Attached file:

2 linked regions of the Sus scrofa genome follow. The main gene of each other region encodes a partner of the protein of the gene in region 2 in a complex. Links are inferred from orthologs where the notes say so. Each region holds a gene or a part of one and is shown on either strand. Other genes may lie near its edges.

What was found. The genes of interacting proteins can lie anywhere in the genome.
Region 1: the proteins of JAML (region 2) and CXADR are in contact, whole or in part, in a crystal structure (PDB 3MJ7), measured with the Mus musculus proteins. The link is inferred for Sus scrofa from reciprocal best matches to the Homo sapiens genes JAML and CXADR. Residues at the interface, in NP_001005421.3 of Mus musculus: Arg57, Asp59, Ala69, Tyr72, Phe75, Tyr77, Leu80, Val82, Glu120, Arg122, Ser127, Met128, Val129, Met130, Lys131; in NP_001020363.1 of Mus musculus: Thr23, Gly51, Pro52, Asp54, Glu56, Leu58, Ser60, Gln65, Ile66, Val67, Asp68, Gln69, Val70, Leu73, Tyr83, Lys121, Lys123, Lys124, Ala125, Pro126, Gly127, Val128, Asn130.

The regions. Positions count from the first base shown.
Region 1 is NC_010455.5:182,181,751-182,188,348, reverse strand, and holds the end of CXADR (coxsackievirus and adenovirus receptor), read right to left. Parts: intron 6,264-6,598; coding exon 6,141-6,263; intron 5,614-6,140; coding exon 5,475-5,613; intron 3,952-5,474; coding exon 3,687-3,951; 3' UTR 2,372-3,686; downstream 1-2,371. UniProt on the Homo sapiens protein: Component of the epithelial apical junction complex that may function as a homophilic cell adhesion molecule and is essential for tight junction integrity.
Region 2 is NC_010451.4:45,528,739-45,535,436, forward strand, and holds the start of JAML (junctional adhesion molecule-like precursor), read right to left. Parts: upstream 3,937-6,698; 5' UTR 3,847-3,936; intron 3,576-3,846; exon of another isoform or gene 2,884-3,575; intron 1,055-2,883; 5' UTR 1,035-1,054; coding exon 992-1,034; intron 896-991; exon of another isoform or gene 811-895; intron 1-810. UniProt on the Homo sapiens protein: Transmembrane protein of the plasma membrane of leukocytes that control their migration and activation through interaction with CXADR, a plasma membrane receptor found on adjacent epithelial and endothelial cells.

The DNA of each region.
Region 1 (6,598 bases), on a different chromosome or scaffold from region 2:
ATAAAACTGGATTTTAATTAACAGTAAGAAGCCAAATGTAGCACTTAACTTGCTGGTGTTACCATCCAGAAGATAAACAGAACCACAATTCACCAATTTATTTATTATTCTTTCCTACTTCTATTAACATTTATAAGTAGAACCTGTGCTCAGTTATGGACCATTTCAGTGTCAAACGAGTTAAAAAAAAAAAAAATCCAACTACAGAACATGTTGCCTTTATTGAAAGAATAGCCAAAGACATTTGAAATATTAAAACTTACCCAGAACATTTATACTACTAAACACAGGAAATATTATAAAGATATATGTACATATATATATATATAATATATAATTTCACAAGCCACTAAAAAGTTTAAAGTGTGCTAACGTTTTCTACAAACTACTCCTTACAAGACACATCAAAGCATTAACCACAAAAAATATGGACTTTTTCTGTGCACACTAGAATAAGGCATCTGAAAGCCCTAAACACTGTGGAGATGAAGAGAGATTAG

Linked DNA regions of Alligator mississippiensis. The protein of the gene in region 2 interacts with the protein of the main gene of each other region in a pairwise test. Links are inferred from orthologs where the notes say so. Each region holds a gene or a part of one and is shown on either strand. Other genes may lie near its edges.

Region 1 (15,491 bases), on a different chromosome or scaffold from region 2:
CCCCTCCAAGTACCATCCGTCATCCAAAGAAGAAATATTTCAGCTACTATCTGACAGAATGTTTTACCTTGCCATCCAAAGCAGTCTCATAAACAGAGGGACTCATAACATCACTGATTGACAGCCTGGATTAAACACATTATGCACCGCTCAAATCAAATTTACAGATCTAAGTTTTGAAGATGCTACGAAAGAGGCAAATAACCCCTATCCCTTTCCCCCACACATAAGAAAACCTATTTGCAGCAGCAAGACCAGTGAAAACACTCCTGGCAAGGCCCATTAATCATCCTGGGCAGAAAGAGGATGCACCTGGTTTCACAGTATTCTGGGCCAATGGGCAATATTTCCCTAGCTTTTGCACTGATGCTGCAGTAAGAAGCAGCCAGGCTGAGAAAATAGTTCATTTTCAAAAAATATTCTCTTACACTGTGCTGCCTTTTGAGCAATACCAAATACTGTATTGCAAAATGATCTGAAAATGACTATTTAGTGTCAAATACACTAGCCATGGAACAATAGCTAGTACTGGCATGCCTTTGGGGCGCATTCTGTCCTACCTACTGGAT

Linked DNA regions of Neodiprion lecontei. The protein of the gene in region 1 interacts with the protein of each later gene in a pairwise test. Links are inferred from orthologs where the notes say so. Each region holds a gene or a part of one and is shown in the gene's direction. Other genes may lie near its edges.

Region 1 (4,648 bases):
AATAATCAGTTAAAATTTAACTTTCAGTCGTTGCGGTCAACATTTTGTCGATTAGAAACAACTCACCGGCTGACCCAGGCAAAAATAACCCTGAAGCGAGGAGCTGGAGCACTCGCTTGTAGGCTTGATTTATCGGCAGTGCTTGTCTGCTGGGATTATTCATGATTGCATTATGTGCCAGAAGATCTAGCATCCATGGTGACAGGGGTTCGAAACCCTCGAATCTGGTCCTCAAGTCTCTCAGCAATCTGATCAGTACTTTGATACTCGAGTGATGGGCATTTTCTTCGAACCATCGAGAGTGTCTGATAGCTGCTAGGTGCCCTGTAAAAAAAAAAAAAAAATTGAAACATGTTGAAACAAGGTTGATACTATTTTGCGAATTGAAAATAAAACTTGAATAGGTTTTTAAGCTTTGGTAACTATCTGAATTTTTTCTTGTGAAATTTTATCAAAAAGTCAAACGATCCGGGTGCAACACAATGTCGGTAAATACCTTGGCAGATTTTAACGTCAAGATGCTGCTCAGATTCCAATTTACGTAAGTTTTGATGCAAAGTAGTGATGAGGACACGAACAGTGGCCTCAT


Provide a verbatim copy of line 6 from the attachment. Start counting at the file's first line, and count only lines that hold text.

Region 2 is NC_010451.4:45,528,739-45,535,436, forward strand, and holds the start of JAML (junctional adhesion molecule-like precursor), read right to left. Parts: upstream 3,937-6,698; 5' UTR 3,847-3,936; intron 3,576-3,846; exon of another isoform or gene 2,884-3,575; intron 1,055-2,883; 5' UTR 1,035-1,054; coding exon 992-1,034; intron 896-991; exon of another isoform or gene 811-895; intron 1-810. UniProt on the Homo sapiens protein: Transmembrane protein of the plasma membrane of leukocytes that control their migration and activation through interaction with CXADR, a plasma membrane receptor found on adjacent epithelial and endothelial cells.